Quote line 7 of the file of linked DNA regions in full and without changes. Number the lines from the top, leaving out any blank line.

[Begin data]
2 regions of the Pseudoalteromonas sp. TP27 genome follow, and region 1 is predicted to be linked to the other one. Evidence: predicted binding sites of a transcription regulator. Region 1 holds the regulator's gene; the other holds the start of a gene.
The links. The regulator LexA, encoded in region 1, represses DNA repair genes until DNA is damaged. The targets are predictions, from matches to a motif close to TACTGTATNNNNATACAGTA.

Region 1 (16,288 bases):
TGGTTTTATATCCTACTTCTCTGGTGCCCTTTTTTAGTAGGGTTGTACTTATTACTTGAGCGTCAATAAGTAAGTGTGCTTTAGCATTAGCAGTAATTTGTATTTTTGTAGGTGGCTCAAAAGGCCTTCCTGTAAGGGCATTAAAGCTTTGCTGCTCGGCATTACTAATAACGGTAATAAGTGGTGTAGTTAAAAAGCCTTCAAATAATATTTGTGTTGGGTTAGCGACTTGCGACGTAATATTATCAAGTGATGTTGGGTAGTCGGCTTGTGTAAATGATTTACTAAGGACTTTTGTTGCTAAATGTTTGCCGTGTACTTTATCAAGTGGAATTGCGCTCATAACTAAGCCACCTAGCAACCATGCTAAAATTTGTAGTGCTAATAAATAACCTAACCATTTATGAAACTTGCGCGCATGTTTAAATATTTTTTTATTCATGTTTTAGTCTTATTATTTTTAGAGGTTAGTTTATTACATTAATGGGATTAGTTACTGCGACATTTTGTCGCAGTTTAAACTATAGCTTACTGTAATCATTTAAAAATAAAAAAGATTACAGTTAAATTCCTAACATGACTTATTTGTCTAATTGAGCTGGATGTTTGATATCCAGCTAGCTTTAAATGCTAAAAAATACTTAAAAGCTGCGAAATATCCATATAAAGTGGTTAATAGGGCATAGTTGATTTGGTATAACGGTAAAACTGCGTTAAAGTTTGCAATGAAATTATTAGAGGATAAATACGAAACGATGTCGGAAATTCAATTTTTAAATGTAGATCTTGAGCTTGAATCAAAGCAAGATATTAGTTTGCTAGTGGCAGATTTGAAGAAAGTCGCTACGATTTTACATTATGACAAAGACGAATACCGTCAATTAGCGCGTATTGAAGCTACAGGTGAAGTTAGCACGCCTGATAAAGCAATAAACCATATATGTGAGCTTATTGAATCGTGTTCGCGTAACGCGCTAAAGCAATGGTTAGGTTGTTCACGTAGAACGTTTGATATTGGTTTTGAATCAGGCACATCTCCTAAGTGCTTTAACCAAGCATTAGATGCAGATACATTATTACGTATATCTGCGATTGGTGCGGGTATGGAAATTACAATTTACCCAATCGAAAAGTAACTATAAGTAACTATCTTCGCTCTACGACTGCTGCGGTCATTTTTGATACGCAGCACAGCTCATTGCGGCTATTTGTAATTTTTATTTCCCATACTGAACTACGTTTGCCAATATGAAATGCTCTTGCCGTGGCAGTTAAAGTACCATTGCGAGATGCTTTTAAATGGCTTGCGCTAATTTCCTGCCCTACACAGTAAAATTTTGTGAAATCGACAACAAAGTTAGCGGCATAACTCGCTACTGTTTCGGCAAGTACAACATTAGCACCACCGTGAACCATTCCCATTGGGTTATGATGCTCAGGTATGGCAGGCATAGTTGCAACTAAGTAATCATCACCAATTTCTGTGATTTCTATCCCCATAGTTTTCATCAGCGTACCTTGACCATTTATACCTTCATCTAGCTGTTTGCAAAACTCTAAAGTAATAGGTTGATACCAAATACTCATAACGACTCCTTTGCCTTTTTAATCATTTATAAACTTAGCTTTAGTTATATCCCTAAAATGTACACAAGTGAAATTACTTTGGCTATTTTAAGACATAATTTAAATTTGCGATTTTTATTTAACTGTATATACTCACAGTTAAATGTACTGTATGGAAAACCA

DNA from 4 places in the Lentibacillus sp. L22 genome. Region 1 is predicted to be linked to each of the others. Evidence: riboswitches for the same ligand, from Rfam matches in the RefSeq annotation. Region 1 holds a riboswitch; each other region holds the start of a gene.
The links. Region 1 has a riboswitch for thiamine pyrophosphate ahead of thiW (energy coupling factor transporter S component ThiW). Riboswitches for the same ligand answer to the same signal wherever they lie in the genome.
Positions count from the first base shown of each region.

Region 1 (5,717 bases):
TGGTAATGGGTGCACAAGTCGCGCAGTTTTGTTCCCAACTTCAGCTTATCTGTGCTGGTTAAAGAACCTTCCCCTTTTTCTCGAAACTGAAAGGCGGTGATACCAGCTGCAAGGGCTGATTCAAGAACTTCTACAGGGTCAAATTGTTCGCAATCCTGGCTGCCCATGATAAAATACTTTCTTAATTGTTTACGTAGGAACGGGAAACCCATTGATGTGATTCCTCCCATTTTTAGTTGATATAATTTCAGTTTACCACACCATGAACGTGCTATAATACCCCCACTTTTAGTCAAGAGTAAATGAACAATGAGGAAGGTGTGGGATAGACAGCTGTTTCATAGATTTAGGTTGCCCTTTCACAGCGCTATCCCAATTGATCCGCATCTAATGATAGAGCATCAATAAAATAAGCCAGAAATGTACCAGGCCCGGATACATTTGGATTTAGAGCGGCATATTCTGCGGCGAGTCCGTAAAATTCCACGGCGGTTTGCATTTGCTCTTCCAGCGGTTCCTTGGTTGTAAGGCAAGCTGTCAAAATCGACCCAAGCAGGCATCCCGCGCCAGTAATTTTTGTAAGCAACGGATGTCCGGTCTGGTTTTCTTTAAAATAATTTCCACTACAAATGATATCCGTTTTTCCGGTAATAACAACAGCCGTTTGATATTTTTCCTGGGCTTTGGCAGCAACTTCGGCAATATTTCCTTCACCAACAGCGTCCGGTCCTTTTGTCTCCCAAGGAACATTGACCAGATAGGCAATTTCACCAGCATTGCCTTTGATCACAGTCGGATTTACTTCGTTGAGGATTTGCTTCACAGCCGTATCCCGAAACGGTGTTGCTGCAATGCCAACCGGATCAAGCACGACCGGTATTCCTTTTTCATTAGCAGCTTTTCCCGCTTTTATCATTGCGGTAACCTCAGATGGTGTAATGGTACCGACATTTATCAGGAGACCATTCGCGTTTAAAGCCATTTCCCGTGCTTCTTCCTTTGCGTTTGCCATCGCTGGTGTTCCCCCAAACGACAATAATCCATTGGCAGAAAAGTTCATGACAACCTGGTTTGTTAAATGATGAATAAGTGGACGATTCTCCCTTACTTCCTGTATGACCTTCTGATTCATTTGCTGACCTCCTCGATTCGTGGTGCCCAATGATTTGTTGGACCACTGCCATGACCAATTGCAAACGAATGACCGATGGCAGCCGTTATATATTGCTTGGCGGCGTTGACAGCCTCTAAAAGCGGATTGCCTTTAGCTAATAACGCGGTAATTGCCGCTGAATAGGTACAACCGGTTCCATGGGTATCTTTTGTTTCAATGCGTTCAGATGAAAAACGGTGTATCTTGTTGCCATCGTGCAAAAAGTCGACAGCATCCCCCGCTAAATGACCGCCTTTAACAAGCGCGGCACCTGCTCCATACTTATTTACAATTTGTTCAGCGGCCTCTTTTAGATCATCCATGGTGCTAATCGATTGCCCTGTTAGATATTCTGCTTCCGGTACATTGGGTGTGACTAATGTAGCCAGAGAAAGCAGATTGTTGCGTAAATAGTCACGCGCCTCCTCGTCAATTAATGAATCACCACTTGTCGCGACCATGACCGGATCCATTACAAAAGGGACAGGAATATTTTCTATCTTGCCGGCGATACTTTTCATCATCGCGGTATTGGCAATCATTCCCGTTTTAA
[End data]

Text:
Positions count from the first base shown of each region.